IPC’s environmental advocacy team will be busy monitoring and engaging on these topics for you in 2022. 

Which Government Policy Issues Are You Concerned About?
Our industry wins when you are active and engaged, and the success of our work depends on the active participation of IPC members. As you plan out your agenda for the start of the year, consider letting us know where you stand on the issues so we can best advocate for you now and in the future.

Throughout 2021, we asked IPC members about the key challenges they are facing. Allison Budvarson of Renton, WA., noted that trade and tariffs are "leading to component supply issues" and are having "a very real effect on my ability to ship product." Does this issue affect you? Let us know your top concerns via this five-minute, five-question survey as we kick off the new year.

IPC to Hold Virtual IMPACT Washington, D.C.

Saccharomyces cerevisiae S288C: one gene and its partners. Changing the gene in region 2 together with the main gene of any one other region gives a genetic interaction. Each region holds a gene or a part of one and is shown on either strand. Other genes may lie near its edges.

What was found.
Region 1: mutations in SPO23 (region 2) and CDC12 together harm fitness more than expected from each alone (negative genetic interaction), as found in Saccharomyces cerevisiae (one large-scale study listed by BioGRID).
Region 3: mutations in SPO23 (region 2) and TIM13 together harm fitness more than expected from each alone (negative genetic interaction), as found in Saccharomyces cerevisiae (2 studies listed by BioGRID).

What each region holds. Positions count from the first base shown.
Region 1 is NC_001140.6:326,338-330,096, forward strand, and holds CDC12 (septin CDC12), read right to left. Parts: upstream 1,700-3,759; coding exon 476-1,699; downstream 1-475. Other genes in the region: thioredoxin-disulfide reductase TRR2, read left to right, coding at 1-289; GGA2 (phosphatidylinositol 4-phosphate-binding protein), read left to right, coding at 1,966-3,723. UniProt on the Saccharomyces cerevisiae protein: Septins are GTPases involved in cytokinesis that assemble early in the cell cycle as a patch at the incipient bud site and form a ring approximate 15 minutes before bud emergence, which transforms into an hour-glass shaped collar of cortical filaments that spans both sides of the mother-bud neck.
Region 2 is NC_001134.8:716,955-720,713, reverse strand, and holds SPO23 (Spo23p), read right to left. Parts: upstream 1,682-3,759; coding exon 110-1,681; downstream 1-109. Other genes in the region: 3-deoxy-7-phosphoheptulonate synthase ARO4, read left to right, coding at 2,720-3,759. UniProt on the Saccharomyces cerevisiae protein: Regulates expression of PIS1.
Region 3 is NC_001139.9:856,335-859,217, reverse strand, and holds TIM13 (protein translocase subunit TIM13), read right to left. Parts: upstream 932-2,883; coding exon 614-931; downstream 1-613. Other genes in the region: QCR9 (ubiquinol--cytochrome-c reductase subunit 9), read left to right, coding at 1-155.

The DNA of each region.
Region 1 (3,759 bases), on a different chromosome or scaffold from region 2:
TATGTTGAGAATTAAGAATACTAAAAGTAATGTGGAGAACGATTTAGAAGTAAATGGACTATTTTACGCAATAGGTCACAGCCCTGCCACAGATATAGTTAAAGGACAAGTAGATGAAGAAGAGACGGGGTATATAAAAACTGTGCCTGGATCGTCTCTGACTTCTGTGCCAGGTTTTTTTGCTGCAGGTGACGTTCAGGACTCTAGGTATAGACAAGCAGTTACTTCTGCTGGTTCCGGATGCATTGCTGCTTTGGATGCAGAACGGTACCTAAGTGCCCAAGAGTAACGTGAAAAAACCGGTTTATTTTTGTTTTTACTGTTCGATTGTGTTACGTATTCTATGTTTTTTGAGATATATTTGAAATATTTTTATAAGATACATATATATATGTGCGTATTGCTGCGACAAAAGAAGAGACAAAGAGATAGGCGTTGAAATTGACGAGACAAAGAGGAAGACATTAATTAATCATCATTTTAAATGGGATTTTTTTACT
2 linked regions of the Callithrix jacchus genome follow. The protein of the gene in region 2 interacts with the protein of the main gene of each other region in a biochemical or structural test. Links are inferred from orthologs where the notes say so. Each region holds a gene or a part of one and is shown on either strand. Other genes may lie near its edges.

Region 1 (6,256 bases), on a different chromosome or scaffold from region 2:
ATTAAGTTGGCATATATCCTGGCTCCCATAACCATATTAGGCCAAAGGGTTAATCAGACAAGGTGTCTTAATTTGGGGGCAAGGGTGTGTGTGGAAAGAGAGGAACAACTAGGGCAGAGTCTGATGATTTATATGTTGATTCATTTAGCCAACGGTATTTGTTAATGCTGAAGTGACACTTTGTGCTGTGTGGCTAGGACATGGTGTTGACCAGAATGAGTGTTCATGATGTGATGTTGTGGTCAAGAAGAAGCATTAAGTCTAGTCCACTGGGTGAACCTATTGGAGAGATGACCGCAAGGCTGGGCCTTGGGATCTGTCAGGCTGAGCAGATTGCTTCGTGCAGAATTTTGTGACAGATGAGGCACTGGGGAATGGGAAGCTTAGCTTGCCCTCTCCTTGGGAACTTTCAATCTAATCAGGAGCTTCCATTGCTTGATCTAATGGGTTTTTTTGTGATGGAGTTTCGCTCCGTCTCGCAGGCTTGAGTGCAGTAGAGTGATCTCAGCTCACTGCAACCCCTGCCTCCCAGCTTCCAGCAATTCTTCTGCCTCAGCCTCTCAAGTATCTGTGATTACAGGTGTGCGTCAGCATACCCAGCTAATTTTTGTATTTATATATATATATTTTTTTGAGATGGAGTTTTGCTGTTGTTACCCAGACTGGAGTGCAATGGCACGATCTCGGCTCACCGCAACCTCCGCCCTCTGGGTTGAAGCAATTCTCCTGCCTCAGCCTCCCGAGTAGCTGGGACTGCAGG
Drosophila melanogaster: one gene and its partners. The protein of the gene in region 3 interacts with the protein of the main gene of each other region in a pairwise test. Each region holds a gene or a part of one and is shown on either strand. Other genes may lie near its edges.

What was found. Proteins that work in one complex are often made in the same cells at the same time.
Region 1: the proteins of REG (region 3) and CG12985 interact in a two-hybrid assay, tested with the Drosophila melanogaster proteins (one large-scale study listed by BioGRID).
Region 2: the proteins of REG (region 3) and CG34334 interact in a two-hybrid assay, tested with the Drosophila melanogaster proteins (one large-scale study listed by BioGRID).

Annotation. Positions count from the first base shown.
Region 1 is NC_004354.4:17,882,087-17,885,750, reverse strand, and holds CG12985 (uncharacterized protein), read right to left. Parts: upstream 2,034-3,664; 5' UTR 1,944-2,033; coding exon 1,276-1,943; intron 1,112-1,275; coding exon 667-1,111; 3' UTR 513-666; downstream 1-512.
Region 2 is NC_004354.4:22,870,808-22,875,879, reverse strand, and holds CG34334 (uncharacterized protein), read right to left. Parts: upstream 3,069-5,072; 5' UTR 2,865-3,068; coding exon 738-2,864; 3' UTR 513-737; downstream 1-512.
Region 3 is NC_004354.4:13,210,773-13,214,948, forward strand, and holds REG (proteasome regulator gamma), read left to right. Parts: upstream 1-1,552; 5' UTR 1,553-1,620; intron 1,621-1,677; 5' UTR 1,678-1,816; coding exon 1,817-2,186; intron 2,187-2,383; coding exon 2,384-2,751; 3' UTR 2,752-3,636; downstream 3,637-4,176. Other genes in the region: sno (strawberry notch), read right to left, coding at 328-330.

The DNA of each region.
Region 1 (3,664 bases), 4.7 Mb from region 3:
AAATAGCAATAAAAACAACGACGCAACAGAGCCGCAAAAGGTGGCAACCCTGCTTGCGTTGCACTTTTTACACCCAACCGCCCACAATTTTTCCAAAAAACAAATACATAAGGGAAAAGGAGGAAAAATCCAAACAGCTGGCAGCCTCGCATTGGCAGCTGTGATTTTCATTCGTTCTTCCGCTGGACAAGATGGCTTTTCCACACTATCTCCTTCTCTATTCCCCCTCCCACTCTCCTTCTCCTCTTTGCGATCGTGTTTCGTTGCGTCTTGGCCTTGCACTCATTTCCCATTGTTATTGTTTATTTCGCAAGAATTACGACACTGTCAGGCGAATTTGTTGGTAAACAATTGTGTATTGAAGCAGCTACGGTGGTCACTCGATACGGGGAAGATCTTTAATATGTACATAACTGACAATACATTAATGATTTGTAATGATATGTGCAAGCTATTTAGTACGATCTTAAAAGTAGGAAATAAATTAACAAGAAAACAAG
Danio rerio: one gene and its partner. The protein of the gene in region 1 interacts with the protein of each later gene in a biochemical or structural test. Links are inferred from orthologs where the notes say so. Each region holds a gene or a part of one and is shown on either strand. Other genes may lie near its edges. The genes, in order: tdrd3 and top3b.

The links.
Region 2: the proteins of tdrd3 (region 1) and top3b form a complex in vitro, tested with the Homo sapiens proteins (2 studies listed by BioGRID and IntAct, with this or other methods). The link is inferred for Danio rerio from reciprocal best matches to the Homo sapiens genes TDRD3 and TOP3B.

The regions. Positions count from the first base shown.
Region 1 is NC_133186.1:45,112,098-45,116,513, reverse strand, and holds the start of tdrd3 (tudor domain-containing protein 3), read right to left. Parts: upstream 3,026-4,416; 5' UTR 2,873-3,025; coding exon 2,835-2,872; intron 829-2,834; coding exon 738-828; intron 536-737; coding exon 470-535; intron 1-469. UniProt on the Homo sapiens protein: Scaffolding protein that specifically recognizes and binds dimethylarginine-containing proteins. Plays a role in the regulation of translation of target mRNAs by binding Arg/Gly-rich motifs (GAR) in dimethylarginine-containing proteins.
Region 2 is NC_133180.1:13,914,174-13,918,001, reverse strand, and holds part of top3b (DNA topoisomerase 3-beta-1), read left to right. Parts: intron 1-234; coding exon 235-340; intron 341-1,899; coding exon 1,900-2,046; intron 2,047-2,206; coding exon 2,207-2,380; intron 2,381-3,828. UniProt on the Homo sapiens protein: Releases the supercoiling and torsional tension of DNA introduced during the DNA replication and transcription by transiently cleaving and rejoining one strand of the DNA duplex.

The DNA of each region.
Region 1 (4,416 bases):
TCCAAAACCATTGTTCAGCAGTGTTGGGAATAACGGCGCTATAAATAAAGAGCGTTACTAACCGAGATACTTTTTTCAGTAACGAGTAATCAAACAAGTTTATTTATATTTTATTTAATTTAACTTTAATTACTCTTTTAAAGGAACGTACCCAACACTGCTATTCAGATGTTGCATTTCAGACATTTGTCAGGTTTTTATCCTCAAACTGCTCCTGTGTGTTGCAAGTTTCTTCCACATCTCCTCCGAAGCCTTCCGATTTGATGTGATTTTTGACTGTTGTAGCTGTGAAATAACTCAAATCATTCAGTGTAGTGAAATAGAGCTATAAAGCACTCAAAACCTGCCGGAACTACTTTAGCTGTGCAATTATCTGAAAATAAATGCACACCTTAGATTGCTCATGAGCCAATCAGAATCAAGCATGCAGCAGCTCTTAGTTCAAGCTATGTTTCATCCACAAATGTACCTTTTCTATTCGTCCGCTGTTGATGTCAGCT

By the way, IPC’s signature U.S. advocacy event—IMPACT Washington, D.C.—will take place in March. We had hoped for an in-person IMPACT, but due to current uncertainties surrounding COVID-19 and the new omicron variant, policymakers are not expected to be taking meetings with large groups at that time. 

Although 2021 was a difficult year for many of us, we look forward to continuing to work with IPC members and policymakers to advance policies that promote increased innovation, investment, and growth in electronics over the coming decades.

Please let me know if you have any questions and suggestions for IPC advocacy this year. With your help, we can begin the new year in a strong position to advance our advocacy goals.

“Guest opinion: U.S. defense missions depend on completing Alabama-based R&D,” byDavid Raby,, Dec. 16, 2021. 

Chris Mitchell is IPC’s VP of global government affairs. Contact him at



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As anticipated, it was a busy close to 2021 in Washington, and we saw resolutions on several major legislative priorities, including the annual defense authorization bill, which affects billions in future defense electronics spending. Meanwhile, negotiations on the U.S. Innovation and Competitiveness Act (USICA) remain on the back burner but could heat up in Q1. Read on for some of the recent highlights from 2021 and a look forward to 2022.